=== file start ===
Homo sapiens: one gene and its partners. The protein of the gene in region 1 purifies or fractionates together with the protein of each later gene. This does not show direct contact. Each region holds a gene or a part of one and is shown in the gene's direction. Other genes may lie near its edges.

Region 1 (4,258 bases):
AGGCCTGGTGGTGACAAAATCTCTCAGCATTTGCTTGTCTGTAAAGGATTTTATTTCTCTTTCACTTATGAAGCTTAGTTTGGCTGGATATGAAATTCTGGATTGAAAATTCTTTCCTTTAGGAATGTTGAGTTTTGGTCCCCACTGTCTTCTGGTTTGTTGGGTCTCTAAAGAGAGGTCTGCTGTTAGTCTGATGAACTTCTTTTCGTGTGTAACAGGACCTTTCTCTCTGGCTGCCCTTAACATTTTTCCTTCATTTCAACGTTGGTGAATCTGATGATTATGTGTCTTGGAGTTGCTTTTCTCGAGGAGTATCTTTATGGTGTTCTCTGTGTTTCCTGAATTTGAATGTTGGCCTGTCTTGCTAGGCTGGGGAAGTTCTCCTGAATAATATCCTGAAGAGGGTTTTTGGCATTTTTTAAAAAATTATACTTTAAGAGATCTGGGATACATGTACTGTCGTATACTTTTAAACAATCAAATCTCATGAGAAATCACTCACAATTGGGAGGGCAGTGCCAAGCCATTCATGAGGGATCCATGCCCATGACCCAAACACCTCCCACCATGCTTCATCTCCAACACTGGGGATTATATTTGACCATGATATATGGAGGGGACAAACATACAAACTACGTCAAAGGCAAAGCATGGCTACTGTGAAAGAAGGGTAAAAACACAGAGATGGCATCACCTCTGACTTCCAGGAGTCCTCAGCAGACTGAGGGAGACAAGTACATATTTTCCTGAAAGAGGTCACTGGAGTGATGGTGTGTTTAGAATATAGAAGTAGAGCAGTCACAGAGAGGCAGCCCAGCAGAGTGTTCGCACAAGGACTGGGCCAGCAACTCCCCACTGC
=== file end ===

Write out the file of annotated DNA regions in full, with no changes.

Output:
Homo sapiens: one gene and its partners. The protein of the gene in region 1 purifies or fractionates together with the protein of each later gene. This does not show direct contact. Each region holds a gene or a part of one and is shown in the gene's direction. Other genes may lie near its edges.

Region 1 (4,258 bases):
AGGCCTGGTGGTGACAAAATCTCTCAGCATTTGCTTGTCTGTAAAGGATTTTATTTCTCTTTCACTTATGAAGCTTAGTTTGGCTGGATATGAAATTCTGGATTGAAAATTCTTTCCTTTAGGAATGTTGAGTTTTGGTCCCCACTGTCTTCTGGTTTGTTGGGTCTCTAAAGAGAGGTCTGCTGTTAGTCTGATGAACTTCTTTTCGTGTGTAACAGGACCTTTCTCTCTGGCTGCCCTTAACATTTTTCCTTCATTTCAACGTTGGTGAATCTGATGATTATGTGTCTTGGAGTTGCTTTTCTCGAGGAGTATCTTTATGGTGTTCTCTGTGTTTCCTGAATTTGAATGTTGGCCTGTCTTGCTAGGCTGGGGAAGTTCTCCTGAATAATATCCTGAAGAGGGTTTTTGGCATTTTTTAAAAAATTATACTTTAAGAGATCTGGGATACATGTACTGTCGTATACTTTTAAACAATCAAATCTCATGAGAAATCACTCACAATTGGGAGGGCAGTGCCAAGCCATTCATGAGGGATCCATGCCCATGACCCAAACACCTCCCACCATGCTTCATCTCCAACACTGGGGATTATATTTGACCATGATATATGGAGGGGACAAACATACAAACTACGTCAAAGGCAAAGCATGGCTACTGTGAAAGAAGGGTAAAAACACAGAGATGGCATCACCTCTGACTTCCAGGAGTCCTCAGCAGACTGAGGGAGACAAGTACATATTTTCCTGAAAGAGGTCACTGGAGTGATGGTGTGTTTAGAATATAGAAGTAGAGCAGTCACAGAGAGGCAGCCCAGCAGAGTGTTCGCACAAGGACTGGGCCAGCAACTCCCCACTGC